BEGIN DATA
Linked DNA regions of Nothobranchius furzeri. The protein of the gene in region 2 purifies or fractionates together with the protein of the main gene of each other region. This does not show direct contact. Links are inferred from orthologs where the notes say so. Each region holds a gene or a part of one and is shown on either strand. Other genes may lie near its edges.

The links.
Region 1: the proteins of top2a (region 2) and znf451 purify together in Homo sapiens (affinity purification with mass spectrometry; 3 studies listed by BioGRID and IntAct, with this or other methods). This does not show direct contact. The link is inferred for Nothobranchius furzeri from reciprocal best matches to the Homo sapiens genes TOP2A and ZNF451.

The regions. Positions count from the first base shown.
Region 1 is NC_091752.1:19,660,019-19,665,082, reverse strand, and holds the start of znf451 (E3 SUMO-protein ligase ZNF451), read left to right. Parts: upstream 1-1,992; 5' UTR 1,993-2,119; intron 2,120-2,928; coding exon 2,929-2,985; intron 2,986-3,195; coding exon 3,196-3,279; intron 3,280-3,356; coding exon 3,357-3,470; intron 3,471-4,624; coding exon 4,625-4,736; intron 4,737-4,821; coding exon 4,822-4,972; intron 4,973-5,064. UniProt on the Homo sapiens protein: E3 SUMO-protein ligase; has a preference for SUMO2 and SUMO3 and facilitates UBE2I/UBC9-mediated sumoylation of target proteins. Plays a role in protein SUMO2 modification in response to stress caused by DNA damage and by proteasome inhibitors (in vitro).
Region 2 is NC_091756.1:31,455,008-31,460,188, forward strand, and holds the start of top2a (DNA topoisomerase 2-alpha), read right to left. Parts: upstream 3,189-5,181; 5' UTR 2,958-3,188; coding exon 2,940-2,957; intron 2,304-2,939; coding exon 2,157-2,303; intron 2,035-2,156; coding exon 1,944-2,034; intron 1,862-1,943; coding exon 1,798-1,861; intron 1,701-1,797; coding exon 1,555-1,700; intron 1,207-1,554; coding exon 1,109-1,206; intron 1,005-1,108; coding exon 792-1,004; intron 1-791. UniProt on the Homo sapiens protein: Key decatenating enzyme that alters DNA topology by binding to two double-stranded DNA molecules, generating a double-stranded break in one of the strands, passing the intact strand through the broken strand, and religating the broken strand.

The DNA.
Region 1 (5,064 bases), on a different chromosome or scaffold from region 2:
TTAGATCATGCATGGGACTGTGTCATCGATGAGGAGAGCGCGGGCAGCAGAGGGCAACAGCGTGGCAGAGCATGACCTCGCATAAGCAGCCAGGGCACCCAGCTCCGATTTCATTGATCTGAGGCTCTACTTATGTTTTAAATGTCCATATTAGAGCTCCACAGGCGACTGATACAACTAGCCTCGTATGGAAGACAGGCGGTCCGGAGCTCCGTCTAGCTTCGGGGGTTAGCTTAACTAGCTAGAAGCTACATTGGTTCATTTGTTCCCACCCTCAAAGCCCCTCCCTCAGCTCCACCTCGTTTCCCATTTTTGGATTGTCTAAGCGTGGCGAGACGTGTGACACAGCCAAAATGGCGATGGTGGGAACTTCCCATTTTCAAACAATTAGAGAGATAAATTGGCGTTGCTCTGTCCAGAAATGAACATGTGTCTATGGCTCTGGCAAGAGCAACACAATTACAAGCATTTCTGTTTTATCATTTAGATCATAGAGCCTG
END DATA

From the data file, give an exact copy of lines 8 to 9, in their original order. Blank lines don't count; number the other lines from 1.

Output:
Region 1 (5,064 bases), on a different chromosome or scaffold from region 2:
TTAGATCATGCATGGGACTGTGTCATCGATGAGGAGAGCGCGGGCAGCAGAGGGCAACAGCGTGGCAGAGCATGACCTCGCATAAGCAGCCAGGGCACCCAGCTCCGATTTCATTGATCTGAGGCTCTACTTATGTTTTAAATGTCCATATTAGAGCTCCACAGGCGACTGATACAACTAGCCTCGTATGGAAGACAGGCGGTCCGGAGCTCCGTCTAGCTTCGGGGGTTAGCTTAACTAGCTAGAAGCTACATTGGTTCATTTGTTCCCACCCTCAAAGCCCCTCCCTCAGCTCCACCTCGTTTCCCATTTTTGGATTGTCTAAGCGTGGCGAGACGTGTGACACAGCCAAAATGGCGATGGTGGGAACTTCCCATTTTCAAACAATTAGAGAGATAAATTGGCGTTGCTCTGTCCAGAAATGAACATGTGTCTATGGCTCTGGCAAGAGCAACACAATTACAAGCATTTCTGTTTTATCATTTAGATCATAGAGCCTG